As Anderson Miller strolled out of the clubhouse Thursday before an evening game against the Rome Braves, the newest Lexington Legend leaned his 6-foot-3 frame against the wooden stairs, looking the part of Kansas City's future center fielder.
Unbeknownst to Miller, in just a few hours he would be the hero of a 4-3 victory after his sacrifice fly in the fifth inning broke a 3-3 tie.
"Hopefully this is just another stop on the journey," he said. "I'm going to take this in because this is a once in a lifetime thing."
Miller, a Lafayette High School graduate, knows a thing or two about lifetime opportunities.
His story has been told often. Spurned by the University of Kentucky out of high school, he accepted a scholarship offer from Western Kentucky, where he subsequently suffered a torn labrum against UK during his freshman season. He recovered, playing two more seasons before becoming the 98th pick of the 2015 Major League Baseball Draft by the Royals, making him the third-highest draftee in WKU history.
Since, he has played one game for the Arizona League Royals, 10 games for the Burlington (N.C.) Royals and five games for the Lexington Legends entering Friday night. All in July.
To say his minor league experience has been moving fast is an understatement.
Compare his brief journey to past WKU draft picks and you'll understand the rarity of his accelerated ascension through the league.
Phil Wetherell was drafted in 2011 by the New York Yankees and after four years he still resides in Double-A; Wade Gaynor, drafted in 2009 by the Detroit Tigers, is stuck in Double-A; Terrence Dayleg, drafted in 2009 by the Miami Marlins still sits in Double-A.
Miller, drafted just more than a month ago is already in Class A. Granted, each organization has different pipelines and different needs, and Miller's rise might be based on unknown factors, but it's still an anomaly.
"You have to find ways of separating yourself," Miller said. "Whether it's working hard, it's just little things that go a long way at this level."
Those little things have landed him in his hometown of Lexington. True he grew up in the city, raised just miles from Whitaker Bank Ballpark, but Bowling Green and WKU have since become his new home.
"That feels like home more than here," he said. "I've been there for the last three years."
Fear not Lexingtonians, he still relishes the thought of playing in front of family, friends and former coaches.
"It's been awesome these last couple days," Miller said. "I didn't expect to be here right away. I've just been trying to take it all in and enjoy this experience."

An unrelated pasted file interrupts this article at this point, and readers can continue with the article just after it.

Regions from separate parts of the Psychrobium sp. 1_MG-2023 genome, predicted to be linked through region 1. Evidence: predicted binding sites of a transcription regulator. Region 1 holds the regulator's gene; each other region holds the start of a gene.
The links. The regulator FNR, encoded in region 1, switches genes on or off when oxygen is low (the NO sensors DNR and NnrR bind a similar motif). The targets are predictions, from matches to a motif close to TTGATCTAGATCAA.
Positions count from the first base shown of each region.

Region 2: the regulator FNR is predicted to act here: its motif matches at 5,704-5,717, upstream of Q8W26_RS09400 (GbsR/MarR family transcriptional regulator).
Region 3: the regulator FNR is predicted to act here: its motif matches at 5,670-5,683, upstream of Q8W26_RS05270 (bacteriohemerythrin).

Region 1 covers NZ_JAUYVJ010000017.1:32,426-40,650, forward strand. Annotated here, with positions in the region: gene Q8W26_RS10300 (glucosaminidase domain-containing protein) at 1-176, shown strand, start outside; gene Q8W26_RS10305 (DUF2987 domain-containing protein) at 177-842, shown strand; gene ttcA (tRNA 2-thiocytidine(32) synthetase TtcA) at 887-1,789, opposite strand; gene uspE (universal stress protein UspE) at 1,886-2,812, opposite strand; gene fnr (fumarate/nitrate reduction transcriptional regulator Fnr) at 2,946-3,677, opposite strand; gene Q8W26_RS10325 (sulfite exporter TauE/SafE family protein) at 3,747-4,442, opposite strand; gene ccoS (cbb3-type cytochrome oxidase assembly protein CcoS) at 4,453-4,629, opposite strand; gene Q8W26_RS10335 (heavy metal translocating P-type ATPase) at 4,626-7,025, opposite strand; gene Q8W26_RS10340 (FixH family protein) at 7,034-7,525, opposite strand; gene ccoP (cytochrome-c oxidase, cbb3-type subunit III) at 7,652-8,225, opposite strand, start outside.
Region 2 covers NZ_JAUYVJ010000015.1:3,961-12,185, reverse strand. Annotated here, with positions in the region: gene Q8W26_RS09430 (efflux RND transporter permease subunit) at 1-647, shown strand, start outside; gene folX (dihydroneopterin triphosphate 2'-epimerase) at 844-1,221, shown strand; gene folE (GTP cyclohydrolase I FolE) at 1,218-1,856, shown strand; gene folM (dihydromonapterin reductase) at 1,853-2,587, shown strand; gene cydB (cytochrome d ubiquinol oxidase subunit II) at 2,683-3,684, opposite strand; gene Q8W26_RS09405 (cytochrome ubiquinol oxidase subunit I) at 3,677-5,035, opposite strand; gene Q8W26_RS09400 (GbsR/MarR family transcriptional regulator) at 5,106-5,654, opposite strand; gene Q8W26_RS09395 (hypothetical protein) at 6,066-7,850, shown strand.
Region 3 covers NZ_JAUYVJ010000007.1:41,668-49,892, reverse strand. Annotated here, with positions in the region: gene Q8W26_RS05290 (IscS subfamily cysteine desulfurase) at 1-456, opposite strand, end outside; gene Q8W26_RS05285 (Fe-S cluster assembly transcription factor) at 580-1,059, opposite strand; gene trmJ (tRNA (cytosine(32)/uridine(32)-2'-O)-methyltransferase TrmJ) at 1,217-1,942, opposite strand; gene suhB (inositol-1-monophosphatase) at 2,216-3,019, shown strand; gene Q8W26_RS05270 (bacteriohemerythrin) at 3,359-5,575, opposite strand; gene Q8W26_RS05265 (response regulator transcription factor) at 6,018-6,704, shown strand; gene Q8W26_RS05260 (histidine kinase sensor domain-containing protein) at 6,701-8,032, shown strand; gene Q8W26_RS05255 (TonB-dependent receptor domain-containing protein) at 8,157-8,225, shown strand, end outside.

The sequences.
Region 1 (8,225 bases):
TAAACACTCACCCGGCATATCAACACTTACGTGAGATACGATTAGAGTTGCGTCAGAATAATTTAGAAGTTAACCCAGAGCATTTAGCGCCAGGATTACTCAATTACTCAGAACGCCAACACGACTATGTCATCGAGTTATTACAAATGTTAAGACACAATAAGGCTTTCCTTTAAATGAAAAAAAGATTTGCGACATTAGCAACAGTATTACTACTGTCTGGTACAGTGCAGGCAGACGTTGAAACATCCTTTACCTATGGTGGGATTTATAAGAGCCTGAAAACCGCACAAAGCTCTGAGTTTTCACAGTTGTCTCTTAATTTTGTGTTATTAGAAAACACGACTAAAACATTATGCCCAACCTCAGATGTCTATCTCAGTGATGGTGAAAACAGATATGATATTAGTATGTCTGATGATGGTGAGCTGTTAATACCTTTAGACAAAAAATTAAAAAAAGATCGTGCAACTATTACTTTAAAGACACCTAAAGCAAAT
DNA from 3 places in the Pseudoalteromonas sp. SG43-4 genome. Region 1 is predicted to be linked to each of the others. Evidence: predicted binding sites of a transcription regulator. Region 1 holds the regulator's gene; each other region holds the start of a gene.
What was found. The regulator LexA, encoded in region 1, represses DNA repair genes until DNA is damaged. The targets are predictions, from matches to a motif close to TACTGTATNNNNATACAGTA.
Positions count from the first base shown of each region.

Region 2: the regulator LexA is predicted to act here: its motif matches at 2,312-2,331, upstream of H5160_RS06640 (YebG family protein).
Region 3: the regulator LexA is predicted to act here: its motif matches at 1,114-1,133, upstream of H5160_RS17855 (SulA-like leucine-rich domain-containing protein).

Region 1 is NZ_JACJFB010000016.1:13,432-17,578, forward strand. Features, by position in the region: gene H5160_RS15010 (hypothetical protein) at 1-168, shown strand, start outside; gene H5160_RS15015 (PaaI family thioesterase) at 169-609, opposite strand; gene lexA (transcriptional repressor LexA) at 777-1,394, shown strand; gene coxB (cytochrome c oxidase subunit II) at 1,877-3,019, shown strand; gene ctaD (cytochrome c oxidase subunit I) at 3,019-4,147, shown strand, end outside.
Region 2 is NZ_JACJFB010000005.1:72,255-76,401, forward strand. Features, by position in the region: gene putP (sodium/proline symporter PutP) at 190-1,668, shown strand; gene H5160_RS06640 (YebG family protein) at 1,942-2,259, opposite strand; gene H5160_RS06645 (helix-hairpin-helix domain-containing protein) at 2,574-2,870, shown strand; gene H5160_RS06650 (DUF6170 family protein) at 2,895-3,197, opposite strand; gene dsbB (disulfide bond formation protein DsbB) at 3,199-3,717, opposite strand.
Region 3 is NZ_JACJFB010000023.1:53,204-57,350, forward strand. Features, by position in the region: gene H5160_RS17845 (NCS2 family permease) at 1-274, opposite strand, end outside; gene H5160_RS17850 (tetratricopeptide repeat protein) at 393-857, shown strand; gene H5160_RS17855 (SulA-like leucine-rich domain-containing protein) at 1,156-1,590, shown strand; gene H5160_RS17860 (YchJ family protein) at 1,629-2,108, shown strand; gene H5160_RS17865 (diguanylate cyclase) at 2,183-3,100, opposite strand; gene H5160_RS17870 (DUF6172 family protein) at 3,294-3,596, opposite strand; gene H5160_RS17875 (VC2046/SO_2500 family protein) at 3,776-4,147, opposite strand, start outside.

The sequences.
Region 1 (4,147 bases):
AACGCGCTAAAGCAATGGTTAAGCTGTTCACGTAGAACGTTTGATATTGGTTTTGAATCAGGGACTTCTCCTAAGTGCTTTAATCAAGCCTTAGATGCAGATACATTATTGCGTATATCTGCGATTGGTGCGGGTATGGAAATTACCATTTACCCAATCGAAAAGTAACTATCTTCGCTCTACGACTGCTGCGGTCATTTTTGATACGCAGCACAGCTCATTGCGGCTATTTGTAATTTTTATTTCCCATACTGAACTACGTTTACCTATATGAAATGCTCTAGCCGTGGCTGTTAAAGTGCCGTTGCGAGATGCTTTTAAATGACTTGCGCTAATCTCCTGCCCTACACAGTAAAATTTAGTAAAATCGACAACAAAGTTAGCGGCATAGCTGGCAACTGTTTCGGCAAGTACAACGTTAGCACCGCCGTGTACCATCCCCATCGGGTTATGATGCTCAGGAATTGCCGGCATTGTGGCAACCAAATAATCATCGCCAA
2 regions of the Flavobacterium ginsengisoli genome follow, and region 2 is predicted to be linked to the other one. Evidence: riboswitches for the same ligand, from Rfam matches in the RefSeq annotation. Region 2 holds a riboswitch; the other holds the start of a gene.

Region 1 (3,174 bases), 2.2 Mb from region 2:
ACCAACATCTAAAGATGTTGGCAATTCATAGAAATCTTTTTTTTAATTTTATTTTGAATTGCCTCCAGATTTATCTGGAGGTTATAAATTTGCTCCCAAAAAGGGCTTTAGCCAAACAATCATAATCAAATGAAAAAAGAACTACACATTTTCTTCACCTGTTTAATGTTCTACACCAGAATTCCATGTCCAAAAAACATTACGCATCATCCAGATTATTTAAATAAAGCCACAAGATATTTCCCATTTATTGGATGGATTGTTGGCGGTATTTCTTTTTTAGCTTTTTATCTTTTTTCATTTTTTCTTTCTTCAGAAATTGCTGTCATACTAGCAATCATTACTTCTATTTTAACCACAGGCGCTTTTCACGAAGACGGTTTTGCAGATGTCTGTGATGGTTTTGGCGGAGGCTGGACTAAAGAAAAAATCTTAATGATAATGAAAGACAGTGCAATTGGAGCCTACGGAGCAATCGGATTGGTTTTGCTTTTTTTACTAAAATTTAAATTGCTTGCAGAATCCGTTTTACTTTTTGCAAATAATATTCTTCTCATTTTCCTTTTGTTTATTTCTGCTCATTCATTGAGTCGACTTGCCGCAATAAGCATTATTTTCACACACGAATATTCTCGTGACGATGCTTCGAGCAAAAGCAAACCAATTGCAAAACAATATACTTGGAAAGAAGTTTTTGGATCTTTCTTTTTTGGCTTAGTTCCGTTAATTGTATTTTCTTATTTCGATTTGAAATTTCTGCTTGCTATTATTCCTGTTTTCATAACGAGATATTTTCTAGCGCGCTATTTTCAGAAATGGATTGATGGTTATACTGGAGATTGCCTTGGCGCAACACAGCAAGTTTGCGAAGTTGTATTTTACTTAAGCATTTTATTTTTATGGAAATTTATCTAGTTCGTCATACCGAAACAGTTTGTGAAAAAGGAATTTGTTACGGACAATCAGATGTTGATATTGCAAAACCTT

His time in Lexington might be short-lived. The Legends have just more than a month left in their season, and should Miller continue playing well, he might join ex-Legend Ryan O'Hearn in Wilmington, Del., sometime next season.
However, unlike college baseball, the next day of life in the minor leagues is shrouded in mystery.
There one day, gone the next.
"They just told me to go out there and play," Miller said. "Keep having fun with it and the rest will happen. That stuff is out of your control at this level. You just go out there and control what you can control."
For most baseball players, the diamond offers a sanctuary from the politics and uncertainty of Major League Baseball. A player might not be able to control his fate off the field, but on it, his fate belongs to him.
That's exactly where Miller wants it.
The five-tool center fielder prides himself on his consistency. The lefty batted leadoff for WKU and was a first-team All-Conference USA selection in 2015. His game revolves around his power and patience at the plate and his excellence in the outfield.
"You can't get too far ahead of yourself," Miller said. "You have to go one day at a time because anything can happen. It's a frustrating game but you have to have fun with it. That's what I've been trying to do."
The decision to leave WKU after his junior season was not all fun and games for Miller. The Hilltoppers waded into new waters after the introduction of first-year head coach John Pawlowski days before the MLB Draft. Though Pawlowski has surrounded himself with a proven staff, Miller found that leaving his teammates to tread new territory was tougher than he imagined.
"Those guys are like my brothers," he said. "I'll be back there during the offseason to support them and help them mentally get through that so they can start something new there."
He'll also take time to recuperate during the offseason. After playing 52 games for WKU in the 2014-15 season, he jumped right into minor league ball and still has half a season to go in Lexington. The transition straight from college to a Class A full-season is an adjustment.
"When you're in college you think you're playing a lot of games. Then you get here, these guys are close to playing over 100 games, it's exciting," Miller said. "My body is going to have to adjust during the offseason, but I think my workout regimen will increase a lot."
He just has to learn how to play smarter and stay healthy so he can remain on the field.
"It's just part of the process of growing up and playing pro ball," he said.
Despite his rapid climb, Kansas City remains just out of reach, a faint glimmer through the swirling mist of the unpredictable minor league system.
"It's not going to be easy to get to Kansas City," Miller said. "I just want to do what I can along the way to help teams win. Hopefully, if I think about that the rest will take care of itself."